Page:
FIG. 2 depicts a functional block diagram of the computer system depicted in FIG. 1. Computer system 100 advantageously comprises: one or more central processing units 201, memory 202, input/output devices 203 and network interface 204. Input/output devices 203 include, for example, keyboard 103, mouse 104, computer-readable storage medium reader 105, display 102, etc. that are used by a user for inputting information into computer system 100 or for receiving information from computer system 100 or both. Network interface 204 enables computer system 100 to retrieve resources via a network (e.g., the Internet, the World Wide Web, an intranet, a local area network, etc.). Furthermore, computer system 100 is capable of reading a program on computer-readable storage medium 110 and of executing the program so that the program causes computer system 100 to perform the functions in the program. It will be clear to those skilled in the art how to make and use computer system 100.

FIG. 3 depicts a flowchart of the operation of the program embodied on computer-readable storage medium 110 that causes computer system 100 to perform the functionality described below.

At step 301, the user causes the computer to retrieve a resource. For the purposes of this specification, a “resource” is defined as one or more files (e.g., a World Wide Web page with ancillary graphics, a Usenet posting, a help file, a corporate personnel file, etc.), a portion of a file (e.g., an entry in a database, etc.) or a physical object (e.g., a biological specimen in a computer-controlled lab, a package of wing-nuts in a robot-controlled warehouse, etc.) or a token for a physical object. Furthermore, the resource can be retrieved from anywhere (e.g., a local mass storage device, a remote mass storage device via an intranet, a remote mass storage device via the Internet, a biology lab, a warehouse, etc.). And still furthermore, successively retrieved resources can be of varied types (i.e., one retrieved resource can be a file while the next is a package of wing-nuts and the next a Usenet posting).

At step 302, the computer records the address of the retrieved resource and associates it with the resource. The address can be any indicium (e.g., a Uniform Resource Locator in the case of a resource retrieved via the Internet or an intranet, or a filename and pathname in the case of a file retrieved locally or over a local area network, an aisle, shelf and bin number in the case of a package of wing nuts, etc.) that uniquely identifies the location of that resource for subsequent retrieval by the computer. It will be clear to those skilled in the art that step 302 can be performed before, after or concurrently with step 301.

Because the illustrative embodiment displays a node in a graph as a symbol for each retrieved resource, and because each node is a visual entity, each node is advantageously depicted with a mnemonic and as exhibiting one or more attributes. Furthermore, because a user may not desire to continually interrupt his or her session of retrieving resources to assign mnemonics and attributes to each node as each resource is retrieved and each node is displayed, at step 303, the computer advantageously generates a default mnemonic and one or more default attributes for each node that are used until the user decides, if ever, to substitute the default mnemonics and attributes with assigned mnemonics or assigned attributes or both.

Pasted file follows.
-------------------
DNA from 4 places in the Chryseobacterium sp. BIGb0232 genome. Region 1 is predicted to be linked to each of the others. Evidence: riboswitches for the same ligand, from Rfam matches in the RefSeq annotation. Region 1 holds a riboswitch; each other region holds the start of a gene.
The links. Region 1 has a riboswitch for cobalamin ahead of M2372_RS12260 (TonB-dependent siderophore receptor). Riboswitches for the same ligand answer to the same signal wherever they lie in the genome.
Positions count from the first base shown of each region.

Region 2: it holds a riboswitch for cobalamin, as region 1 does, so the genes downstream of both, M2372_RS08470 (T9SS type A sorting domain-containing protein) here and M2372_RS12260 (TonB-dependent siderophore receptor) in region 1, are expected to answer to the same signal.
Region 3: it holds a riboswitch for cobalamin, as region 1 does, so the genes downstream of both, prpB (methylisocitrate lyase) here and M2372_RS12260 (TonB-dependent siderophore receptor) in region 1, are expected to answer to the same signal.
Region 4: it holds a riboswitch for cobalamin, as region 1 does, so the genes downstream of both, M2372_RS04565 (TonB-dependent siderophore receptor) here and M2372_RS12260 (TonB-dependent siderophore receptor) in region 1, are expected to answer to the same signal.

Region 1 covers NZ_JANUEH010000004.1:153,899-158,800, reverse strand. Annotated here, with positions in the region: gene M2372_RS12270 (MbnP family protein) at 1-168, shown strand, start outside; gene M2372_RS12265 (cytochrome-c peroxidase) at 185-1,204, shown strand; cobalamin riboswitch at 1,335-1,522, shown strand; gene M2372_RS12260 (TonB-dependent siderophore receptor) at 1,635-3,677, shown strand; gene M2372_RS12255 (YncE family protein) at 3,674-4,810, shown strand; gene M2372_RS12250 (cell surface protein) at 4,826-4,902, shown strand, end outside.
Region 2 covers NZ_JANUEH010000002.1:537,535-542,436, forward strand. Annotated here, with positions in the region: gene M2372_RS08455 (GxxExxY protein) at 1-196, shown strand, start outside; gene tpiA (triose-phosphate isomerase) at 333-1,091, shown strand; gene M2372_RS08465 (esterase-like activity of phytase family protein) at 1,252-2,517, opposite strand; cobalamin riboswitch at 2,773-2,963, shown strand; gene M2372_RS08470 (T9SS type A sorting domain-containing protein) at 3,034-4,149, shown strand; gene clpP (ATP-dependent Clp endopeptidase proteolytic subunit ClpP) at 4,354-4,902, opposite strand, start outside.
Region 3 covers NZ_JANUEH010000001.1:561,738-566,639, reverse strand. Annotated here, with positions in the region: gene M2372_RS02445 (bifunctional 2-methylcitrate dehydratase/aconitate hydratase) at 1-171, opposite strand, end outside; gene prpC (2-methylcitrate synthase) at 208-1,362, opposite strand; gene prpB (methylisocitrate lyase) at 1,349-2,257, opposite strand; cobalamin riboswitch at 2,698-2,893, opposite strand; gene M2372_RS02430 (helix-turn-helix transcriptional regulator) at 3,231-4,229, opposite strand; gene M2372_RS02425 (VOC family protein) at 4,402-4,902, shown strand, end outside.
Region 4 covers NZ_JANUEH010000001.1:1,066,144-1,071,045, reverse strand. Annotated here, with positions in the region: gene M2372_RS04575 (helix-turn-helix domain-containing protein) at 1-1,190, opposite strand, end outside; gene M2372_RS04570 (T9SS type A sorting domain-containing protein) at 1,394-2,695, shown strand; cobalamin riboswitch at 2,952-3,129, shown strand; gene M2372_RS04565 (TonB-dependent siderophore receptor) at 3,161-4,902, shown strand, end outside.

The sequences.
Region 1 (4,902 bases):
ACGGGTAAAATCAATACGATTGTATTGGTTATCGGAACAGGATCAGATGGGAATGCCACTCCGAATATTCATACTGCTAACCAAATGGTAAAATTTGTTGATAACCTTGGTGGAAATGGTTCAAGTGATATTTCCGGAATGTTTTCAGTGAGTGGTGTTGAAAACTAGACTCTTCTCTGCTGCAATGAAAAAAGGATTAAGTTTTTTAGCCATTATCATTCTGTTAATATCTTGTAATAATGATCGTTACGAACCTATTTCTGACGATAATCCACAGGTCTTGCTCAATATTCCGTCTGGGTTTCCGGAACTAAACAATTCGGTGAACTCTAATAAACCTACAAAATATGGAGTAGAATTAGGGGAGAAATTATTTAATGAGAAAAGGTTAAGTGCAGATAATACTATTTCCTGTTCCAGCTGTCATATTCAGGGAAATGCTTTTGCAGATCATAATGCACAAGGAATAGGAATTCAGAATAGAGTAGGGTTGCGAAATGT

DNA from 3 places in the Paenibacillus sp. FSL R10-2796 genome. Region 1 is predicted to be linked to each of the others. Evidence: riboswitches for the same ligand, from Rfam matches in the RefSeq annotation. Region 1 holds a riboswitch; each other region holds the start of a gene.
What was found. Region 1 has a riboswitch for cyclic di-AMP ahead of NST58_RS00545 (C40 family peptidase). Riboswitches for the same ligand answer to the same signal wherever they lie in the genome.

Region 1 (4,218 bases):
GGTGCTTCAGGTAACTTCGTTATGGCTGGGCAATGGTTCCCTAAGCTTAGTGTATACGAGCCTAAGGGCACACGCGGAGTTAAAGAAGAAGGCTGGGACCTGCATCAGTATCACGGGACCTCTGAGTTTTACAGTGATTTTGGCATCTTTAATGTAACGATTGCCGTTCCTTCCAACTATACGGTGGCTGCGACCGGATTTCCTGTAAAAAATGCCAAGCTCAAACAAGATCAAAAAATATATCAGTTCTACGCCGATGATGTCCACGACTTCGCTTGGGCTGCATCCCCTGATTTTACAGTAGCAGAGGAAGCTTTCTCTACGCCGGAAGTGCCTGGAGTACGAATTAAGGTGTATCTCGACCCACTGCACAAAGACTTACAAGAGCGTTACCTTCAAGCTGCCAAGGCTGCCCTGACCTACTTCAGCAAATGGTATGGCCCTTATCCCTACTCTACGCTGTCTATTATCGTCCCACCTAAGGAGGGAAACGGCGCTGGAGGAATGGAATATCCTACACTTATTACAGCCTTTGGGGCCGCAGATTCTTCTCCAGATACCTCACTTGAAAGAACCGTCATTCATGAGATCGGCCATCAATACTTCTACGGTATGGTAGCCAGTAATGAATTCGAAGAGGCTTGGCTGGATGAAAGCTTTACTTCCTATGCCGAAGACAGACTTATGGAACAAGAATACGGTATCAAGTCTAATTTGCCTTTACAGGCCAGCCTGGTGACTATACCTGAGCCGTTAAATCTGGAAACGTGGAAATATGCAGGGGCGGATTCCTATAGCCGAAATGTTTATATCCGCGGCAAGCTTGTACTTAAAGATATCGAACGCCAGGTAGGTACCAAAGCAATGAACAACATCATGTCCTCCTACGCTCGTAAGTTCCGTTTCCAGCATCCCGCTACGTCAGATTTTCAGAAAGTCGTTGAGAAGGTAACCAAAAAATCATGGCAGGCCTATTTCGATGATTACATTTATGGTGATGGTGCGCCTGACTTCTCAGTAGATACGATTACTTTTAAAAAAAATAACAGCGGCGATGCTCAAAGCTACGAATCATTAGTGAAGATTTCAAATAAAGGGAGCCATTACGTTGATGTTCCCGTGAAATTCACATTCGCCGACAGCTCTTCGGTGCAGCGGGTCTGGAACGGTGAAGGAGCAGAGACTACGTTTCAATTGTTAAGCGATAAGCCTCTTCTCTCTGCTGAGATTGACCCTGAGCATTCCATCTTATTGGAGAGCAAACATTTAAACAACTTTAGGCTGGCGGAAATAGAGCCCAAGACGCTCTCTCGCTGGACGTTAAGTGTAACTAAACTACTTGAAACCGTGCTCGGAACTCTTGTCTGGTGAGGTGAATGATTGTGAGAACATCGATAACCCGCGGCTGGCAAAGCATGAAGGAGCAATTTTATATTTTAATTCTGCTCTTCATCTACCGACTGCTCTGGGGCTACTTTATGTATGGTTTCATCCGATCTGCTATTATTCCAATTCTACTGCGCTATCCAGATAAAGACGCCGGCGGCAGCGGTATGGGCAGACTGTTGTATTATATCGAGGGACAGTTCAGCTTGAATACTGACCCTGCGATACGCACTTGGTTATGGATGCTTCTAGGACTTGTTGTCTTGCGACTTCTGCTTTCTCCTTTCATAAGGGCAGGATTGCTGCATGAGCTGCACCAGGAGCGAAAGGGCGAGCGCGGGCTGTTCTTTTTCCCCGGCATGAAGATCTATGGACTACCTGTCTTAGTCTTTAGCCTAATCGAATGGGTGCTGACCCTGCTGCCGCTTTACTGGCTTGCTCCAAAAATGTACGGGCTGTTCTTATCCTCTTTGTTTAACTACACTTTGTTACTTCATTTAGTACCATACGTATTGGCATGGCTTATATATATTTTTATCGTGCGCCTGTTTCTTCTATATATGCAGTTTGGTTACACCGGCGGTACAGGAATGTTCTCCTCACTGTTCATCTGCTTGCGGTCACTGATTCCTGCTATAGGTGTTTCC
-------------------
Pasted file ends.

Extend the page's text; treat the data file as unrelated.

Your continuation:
For the purposes of this specification, a “mnemonic” is defined as a device that assists a user in remembering some aspect of a resource. A mnemonic can include, but is not limited to, text, an image, a sound or any combination of these. For example, if a resource pertains to sparrows, a reasonable mnemonic for the resource could be the text “sparrows” or the text “birds” or an icon of a bird, etc.

For the purposes of this specification, a “default mnemonic” is defined as a mnemonic that is generated by the computer. Advantageously, the computer can generate a default mnemonic in accordance with, for example, a rule or by analysis of the retrieved resource or the address of the retrieved resource or by any combination of these. For example, the default mnemonic of a Web page could be the Uniform Resource Locator of the Web page, the title of the Web page, etc.

Furthermore, because a node and its associated mnemonic are visual entities, each node advantageously exhibits one or more attributes. For the purposes of this specification, an “attribute” is defined as a visual property of a node and its associated mnemonic. The purpose of enabling the attributes of a node to be effected are to enable a user to mark nodes that have some similarity with a common attribute. For example, Table 1 provides a list of the attributes that can be affected by the illustrative embodiment of the present invention.

TABLE 1
Sample Attributes
Attribute Description of Attribute
Node_Shape The shape of a node can be effected. For
example, all nodes relating to birds can be
circles, while nodes relating to cars can be
square.
Node_Color The color of a node can be effected. For
example, all nodes relating to domestic cars